By Marsha Fretwell, M.D.
Citizen Times (Asheville, N.C.), December 7, 2017
Over the last several months, we have been reading, almost daily, about the payment negotiation conflict between Mission Hospital and Blue Cross Blue Shield of North Carolina. Now we are asked to feel gratitude and relief that this conflict is resolved and we are allowed to go back to “status quo.” But what is our “status quo” for health care in our country? What impact does this type of maneuvering for more profits have on the physical, emotional and spiritual health of our citizens?
Our true “status quo” for health care in the United States is that overall, as a country, we spend more money for poorer health outcomes. Providers of care at all levels are chronically stressed and choosing to leave their practices. We, the patients, have the ever increasing anxiety of obtaining and affording health care coverage in our current for-profit system. We have all of this anxiety, not mentioning, of course, the risk of financial bankruptcy even if one should have to use that insurance.
Humans have a very elaborate and effective physical and emotional system for dealing with life threatening stress which is known as the “Fright or Flight” response. The downside of this system is that when fear and anxiety become chronic and unrelenting, the chemicals produced begin to break down normal tissues and we are more likely to become ill, both physically and emotionally.
The result: The “status quo” profit driven financing of health care is literally causing our citizens physical and emotional illness, driving up the their need for services which they already know they cannot afford.
Finally, what about the spiritual health of our country? Recently, Terry Hash, a resident of Black Mountain who is a member of HealthCare for All WNC, wrote an excellent letter to the editor reviewing a recent presentation by a panel of faith leaders representing Christian, Jewish, Muslim, and Ethical Humanist traditions. All of them stated that caring for the sick, the poor and vulnerable were universally central to their moral tradition and practice.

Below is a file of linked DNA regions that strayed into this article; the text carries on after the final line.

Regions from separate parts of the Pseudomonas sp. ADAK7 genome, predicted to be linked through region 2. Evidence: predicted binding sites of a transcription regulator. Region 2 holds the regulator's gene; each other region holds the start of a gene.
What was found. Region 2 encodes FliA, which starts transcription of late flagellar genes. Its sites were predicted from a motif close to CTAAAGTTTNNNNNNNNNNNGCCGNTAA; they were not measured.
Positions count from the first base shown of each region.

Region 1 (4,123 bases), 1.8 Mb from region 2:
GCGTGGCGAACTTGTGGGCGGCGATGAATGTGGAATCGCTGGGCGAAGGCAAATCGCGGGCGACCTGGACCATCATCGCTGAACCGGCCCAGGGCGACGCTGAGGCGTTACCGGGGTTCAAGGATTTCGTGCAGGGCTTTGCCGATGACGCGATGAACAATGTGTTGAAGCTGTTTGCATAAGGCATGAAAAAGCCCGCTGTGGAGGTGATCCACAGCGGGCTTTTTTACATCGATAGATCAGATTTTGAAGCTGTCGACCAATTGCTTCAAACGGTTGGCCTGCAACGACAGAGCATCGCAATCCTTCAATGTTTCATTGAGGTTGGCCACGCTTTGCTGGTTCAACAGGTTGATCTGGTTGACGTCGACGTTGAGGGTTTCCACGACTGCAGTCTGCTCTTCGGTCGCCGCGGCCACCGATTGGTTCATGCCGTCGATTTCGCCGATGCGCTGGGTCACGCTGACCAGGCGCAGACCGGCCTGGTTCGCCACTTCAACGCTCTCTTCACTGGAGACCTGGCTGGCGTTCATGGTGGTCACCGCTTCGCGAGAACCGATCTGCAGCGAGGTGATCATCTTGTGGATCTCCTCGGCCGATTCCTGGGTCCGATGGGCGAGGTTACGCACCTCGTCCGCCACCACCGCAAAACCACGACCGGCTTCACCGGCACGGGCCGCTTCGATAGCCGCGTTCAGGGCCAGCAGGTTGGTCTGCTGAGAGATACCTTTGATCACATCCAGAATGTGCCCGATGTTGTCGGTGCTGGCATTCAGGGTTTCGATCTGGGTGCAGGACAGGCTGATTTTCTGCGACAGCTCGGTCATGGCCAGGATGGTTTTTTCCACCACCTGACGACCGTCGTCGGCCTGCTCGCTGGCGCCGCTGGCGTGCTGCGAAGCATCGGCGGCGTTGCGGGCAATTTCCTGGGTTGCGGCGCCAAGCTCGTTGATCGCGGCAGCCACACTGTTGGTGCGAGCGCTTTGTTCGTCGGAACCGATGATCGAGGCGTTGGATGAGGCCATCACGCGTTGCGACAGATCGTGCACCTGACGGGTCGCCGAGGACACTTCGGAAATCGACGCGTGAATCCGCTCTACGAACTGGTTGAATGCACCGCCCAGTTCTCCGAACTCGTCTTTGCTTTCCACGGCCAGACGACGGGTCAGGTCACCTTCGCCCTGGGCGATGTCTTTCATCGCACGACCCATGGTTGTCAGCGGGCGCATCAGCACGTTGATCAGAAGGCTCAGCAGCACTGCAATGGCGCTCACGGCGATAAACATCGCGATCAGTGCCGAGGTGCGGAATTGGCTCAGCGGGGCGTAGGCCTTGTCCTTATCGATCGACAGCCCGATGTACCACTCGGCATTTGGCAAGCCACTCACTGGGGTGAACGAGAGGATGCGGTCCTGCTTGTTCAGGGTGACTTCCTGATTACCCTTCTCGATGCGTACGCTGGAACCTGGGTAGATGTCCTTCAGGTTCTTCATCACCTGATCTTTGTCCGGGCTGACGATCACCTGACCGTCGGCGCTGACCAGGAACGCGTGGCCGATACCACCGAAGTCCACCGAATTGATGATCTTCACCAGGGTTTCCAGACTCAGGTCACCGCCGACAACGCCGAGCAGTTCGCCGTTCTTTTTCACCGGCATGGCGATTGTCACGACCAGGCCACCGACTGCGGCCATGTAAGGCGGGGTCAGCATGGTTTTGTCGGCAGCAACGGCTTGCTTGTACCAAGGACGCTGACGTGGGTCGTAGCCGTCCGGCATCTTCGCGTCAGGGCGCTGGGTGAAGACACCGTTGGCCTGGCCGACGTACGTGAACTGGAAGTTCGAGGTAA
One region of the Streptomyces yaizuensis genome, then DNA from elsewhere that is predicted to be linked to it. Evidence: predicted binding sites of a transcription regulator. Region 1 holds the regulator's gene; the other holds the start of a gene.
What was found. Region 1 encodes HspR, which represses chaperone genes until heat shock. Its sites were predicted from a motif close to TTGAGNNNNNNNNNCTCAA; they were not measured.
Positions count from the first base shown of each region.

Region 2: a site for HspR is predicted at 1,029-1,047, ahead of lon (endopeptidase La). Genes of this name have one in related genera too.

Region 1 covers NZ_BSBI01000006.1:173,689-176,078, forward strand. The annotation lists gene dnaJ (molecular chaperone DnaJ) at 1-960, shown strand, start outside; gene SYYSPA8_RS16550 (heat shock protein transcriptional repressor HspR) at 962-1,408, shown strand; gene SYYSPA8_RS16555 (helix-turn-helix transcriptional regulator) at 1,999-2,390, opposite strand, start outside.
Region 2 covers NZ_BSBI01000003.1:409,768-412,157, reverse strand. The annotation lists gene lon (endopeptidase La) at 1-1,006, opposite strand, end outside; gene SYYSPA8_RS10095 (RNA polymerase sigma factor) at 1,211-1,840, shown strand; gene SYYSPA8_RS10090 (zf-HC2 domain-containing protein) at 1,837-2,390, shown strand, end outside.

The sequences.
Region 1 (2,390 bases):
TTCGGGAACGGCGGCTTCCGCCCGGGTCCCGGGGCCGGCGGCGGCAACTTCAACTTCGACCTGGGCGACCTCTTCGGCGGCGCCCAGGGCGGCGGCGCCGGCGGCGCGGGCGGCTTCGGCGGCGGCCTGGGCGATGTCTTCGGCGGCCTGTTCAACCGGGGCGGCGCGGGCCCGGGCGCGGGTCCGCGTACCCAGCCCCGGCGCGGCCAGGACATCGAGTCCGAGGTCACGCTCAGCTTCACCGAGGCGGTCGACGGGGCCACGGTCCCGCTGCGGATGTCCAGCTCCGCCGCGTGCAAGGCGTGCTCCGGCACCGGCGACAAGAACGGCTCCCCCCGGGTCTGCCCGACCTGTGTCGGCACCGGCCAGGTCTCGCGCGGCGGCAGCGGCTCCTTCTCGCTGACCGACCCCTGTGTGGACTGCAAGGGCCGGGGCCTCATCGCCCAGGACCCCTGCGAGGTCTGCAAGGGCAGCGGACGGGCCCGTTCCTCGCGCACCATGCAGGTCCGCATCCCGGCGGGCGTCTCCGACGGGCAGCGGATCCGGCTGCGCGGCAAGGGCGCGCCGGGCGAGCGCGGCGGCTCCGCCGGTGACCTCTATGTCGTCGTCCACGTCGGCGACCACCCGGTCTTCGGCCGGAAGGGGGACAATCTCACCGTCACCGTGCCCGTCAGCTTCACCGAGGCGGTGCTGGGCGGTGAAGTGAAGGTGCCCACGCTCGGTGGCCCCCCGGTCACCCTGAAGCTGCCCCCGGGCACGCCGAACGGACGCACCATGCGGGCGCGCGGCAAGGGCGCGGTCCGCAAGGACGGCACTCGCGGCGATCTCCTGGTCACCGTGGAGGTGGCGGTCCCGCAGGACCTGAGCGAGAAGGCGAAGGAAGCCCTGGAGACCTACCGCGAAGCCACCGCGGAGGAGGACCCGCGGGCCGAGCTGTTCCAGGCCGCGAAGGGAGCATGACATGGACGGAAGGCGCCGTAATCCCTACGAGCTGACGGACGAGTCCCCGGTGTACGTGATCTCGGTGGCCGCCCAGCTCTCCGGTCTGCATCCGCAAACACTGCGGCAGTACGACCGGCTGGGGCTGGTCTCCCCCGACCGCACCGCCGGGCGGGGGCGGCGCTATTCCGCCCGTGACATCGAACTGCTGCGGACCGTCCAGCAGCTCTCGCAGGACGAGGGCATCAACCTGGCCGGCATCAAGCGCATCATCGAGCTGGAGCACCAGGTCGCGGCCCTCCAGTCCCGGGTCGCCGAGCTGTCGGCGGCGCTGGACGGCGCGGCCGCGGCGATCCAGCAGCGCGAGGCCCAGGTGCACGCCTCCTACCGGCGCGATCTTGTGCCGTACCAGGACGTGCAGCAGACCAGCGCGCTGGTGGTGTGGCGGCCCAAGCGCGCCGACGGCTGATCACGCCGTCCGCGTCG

I would suggest that just living in a country where the poor, sick and vulnerable are increasingly stressed for their survival is eroding the overall spiritual health of our country. History tells us that if we do not care for the vulnerable, we will become the vulnerable.
Polls indicate that a majority of citizens in the United States support a health care system in their country that is: affordable, excellent and supportive of patients and practitioners. Our current for-profit financing system has eroded all of these goals.
So, think systems change. Imagine a system where your dollars go to support excellent physical, emotional and spiritual health for yourselves, your families, your friends and for all citizens of the United States rather than the exorbitant profits for a company’s CEO and share holders.
Dr. Marsha Fretwell is a longtime member of Physicians for a National Health Program. Retired from active practice in geriatric medicine, she is now activity working with Healthcare for All of Western North Carolina seeking fundamental change in the financing of health care.